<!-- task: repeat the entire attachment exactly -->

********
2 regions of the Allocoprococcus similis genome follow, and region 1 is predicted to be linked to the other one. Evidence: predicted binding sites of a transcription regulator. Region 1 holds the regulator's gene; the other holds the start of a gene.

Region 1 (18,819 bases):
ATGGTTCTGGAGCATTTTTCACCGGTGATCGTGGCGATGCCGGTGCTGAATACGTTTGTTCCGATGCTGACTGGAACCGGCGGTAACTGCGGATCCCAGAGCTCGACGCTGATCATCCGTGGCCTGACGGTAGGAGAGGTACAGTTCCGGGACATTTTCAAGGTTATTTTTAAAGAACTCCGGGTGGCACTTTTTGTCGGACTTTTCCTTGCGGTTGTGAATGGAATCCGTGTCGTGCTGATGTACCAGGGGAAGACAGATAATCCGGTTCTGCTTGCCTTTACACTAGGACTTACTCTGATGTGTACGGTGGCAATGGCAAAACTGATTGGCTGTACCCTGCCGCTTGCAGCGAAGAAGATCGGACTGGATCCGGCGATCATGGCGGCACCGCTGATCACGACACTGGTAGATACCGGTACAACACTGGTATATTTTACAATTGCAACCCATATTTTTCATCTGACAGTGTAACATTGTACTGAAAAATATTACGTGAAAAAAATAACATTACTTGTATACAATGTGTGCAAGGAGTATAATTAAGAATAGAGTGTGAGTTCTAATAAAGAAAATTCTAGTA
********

2 regions of the Allocoprococcus similis genome follow, and region 1 is predicted to be linked to the other one. Evidence: predicted binding sites of a transcription regulator. Region 1 holds the regulator's gene; the other holds the start of a gene.

Region 1 (18,819 bases):
ATGGTTCTGGAGCATTTTTCACCGGTGATCGTGGCGATGCCGGTGCTGAATACGTTTGTTCCGATGCTGACTGGAACCGGCGGTAACTGCGGATCCCAGAGCTCGACGCTGATCATCCGTGGCCTGACGGTAGGAGAGGTACAGTTCCGGGACATTTTCAAGGTTATTTTTAAAGAACTCCGGGTGGCACTTTTTGTCGGACTTTTCCTTGCGGTTGTGAATGGAATCCGTGTCGTGCTGATGTACCAGGGGAAGACAGATAATCCGGTTCTGCTTGCCTTTACACTAGGACTTACTCTGATGTGTACGGTGGCAATGGCAAAACTGATTGGCTGTACCCTGCCGCTTGCAGCGAAGAAGATCGGACTGGATCCGGCGATCATGGCGGCACCGCTGATCACGACACTGGTAGATACCGGTACAACACTGGTATATTTTACAATTGCAACCCATATTTTTCATCTGACAGTGTAACATTGTACTGAAAAATATTACGTGAAAAAAATAACATTACTTGTATACAATGTGTGCAAGGAGTATAATTAAGAATAGAGTGTGAGTTCTAATAAAGAAAATTCTAGTA